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‘Routine is key’ for families with autistic children

By Eimhear McGurk
e.mcgurk@ulsterherald.com

AN Omagh parent of three autistic children has decided to share details of her family’s daily life in a bid to “educate the public” about the condition.

Emma McNamee wants to raise awareness of Autism Spectrum Disorder (ASD) – a lifelong condition which affects one in 34 children in the North.

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Autism impacts upon the development of a person’s social and communication skills, and the signs typically appear during early childhood.

As a spectrum condition, ASD affects individuals differently and to varying degrees.

“My husband and I have three children – aged 12, eight and four – brought up in the same house by the same parents, yet they’re all completely different with their ASD,” explained Emma.

“There are good days and bad days, when the highs are so high and the lows are so low,” she added.

At the McNamee household, a typical morning begins with picture visuals.

These are cards used to help the children complete their morning routine such as brushing their teeth, putting on their shoes and having their breakfast.

Routine and repetitive behaviour can be a great source of comfort for those with autism, however even with this structure in place, not all mornings run smoothly.

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“It does depend whether the kids are having a good day or a bad day,” said Emma. “We could have 20 meltdowns before we even get out the door or we could all be singing and dancing heading out to school.”

On top of the daily school runs, much of Emma’s week involves bringing the three children to various clinics for appointments – occupational therapy, physiotherapy, complementary and alternative medicines (CAMs), continence services.

“It’s very full on,” she said. “But I cannot give enough praise to the fantastic staff at Omagh County Primary and Sacred Heart College for providing such great support to us.”

For the McNamee family communication is key, and upon picking her children up from school Emma has a daily debrief with each of their teachers to discuss how their day went.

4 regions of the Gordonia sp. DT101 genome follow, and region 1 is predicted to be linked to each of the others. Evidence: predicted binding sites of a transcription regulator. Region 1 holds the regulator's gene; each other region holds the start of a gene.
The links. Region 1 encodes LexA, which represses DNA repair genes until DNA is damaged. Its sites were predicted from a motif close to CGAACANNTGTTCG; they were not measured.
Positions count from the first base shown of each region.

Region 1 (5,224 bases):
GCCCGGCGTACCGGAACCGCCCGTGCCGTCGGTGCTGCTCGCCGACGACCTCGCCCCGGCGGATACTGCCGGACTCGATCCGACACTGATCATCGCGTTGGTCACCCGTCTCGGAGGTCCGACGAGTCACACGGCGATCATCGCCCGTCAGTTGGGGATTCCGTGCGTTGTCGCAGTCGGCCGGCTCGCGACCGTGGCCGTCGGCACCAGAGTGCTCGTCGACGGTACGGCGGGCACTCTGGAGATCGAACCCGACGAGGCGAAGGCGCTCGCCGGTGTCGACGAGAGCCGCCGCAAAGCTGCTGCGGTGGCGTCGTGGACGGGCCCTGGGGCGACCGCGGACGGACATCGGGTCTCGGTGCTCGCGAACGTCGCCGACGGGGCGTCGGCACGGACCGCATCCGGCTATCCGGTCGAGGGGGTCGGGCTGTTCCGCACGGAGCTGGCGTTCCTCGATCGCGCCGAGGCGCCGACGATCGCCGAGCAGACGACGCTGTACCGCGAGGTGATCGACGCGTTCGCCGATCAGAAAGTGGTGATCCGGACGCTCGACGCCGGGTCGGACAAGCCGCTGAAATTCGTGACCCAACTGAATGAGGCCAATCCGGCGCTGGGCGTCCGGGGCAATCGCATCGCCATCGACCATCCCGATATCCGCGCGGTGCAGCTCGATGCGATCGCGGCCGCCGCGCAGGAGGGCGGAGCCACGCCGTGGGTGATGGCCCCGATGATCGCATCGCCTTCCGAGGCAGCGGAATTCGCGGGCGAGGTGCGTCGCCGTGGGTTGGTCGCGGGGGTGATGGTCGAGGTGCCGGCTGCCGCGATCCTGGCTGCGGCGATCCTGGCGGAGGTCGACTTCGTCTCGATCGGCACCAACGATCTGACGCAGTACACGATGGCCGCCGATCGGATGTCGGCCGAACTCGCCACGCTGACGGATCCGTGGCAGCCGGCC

“Sometimes it’s lovely, they’ve tried new foods or really stepped out of their comfort zone and achieved something massive.”

Then it’s home time, and back into the routine which includes homework.

“Homework can be a trigger point for all three so we try to have a schedule around that, so they know on the clock when work is done,” explained Emma.

“This is the most important part for all of us, knowing that the homework is finished.”

Upon completion of homework the children spend the rest of the evening playing in a special sensory room.

“Again this could all be plain sailing or you could have ten meltdowns in the middle of it, you just don’t know how it’s going to go,” said Emma.

“Then it’s bedtime.”

Although the daily routine is very demanding, Emma feels that the biggest challenge faced by families with autistic children is “a lack of understanding”.

“People pass comment on their behaviour, and not getting what’s actually happening can be such a big frustration,” said Emma.

“If the children are in a bit of a meltdown in public some people will tell them they’re ‘being bold’ or ‘Santa won’t come’ – but saying this actually makes things ten times worse.”

Emma firmly believes there is still a lack of awareness about autism and that much more should be done to educate the public about the condition.

As April is Autism Awareness Month, she felt this was the perfect time to share her family’s story.

“I don’t know if anyone can understand autism, we are 12 years into our journey and we still don’t… but hopefully this will help,” she said.

For more information about autism or to find out how you can get involved with Autism NI visit www.autismni.org/

 

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